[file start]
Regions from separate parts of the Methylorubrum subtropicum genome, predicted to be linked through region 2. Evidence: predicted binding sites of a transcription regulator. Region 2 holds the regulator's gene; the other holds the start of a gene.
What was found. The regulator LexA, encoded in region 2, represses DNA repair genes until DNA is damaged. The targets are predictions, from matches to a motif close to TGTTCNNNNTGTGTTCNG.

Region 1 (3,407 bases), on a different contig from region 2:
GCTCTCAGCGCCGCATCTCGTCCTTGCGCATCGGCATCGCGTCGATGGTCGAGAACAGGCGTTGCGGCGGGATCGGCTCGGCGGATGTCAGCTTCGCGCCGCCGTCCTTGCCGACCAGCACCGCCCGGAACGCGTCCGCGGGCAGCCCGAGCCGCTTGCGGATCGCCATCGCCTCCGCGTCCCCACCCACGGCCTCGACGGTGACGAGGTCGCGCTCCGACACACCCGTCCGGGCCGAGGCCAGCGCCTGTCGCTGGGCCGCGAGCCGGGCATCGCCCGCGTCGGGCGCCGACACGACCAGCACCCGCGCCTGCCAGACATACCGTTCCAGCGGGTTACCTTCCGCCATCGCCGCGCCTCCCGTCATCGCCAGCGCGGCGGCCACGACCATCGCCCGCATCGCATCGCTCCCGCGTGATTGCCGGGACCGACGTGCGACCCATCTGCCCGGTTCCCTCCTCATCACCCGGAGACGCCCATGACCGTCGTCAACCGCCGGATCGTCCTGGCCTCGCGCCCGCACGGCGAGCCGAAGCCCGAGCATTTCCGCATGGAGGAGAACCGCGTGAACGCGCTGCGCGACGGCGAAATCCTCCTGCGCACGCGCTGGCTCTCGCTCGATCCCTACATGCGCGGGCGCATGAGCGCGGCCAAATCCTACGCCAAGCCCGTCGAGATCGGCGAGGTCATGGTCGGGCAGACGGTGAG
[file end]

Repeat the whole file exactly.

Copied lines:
Regions from separate parts of the Methylorubrum subtropicum genome, predicted to be linked through region 2. Evidence: predicted binding sites of a transcription regulator. Region 2 holds the regulator's gene; the other holds the start of a gene.
What was found. The regulator LexA, encoded in region 2, represses DNA repair genes until DNA is damaged. The targets are predictions, from matches to a motif close to TGTTCNNNNTGTGTTCNG.

Region 1 (3,407 bases), on a different contig from region 2:
GCTCTCAGCGCCGCATCTCGTCCTTGCGCATCGGCATCGCGTCGATGGTCGAGAACAGGCGTTGCGGCGGGATCGGCTCGGCGGATGTCAGCTTCGCGCCGCCGTCCTTGCCGACCAGCACCGCCCGGAACGCGTCCGCGGGCAGCCCGAGCCGCTTGCGGATCGCCATCGCCTCCGCGTCCCCACCCACGGCCTCGACGGTGACGAGGTCGCGCTCCGACACACCCGTCCGGGCCGAGGCCAGCGCCTGTCGCTGGGCCGCGAGCCGGGCATCGCCCGCGTCGGGCGCCGACACGACCAGCACCCGCGCCTGCCAGACATACCGTTCCAGCGGGTTACCTTCCGCCATCGCCGCGCCTCCCGTCATCGCCAGCGCGGCGGCCACGACCATCGCCCGCATCGCATCGCTCCCGCGTGATTGCCGGGACCGACGTGCGACCCATCTGCCCGGTTCCCTCCTCATCACCCGGAGACGCCCATGACCGTCGTCAACCGCCGGATCGTCCTGGCCTCGCGCCCGCACGGCGAGCCGAAGCCCGAGCATTTCCGCATGGAGGAGAACCGCGTGAACGCGCTGCGCGACGGCGAAATCCTCCTGCGCACGCGCTGGCTCTCGCTCGATCCCTACATGCGCGGGCGCATGAGCGCGGCCAAATCCTACGCCAAGCCCGTCGAGATCGGCGAGGTCATGGTCGGGCAGACGGTGAG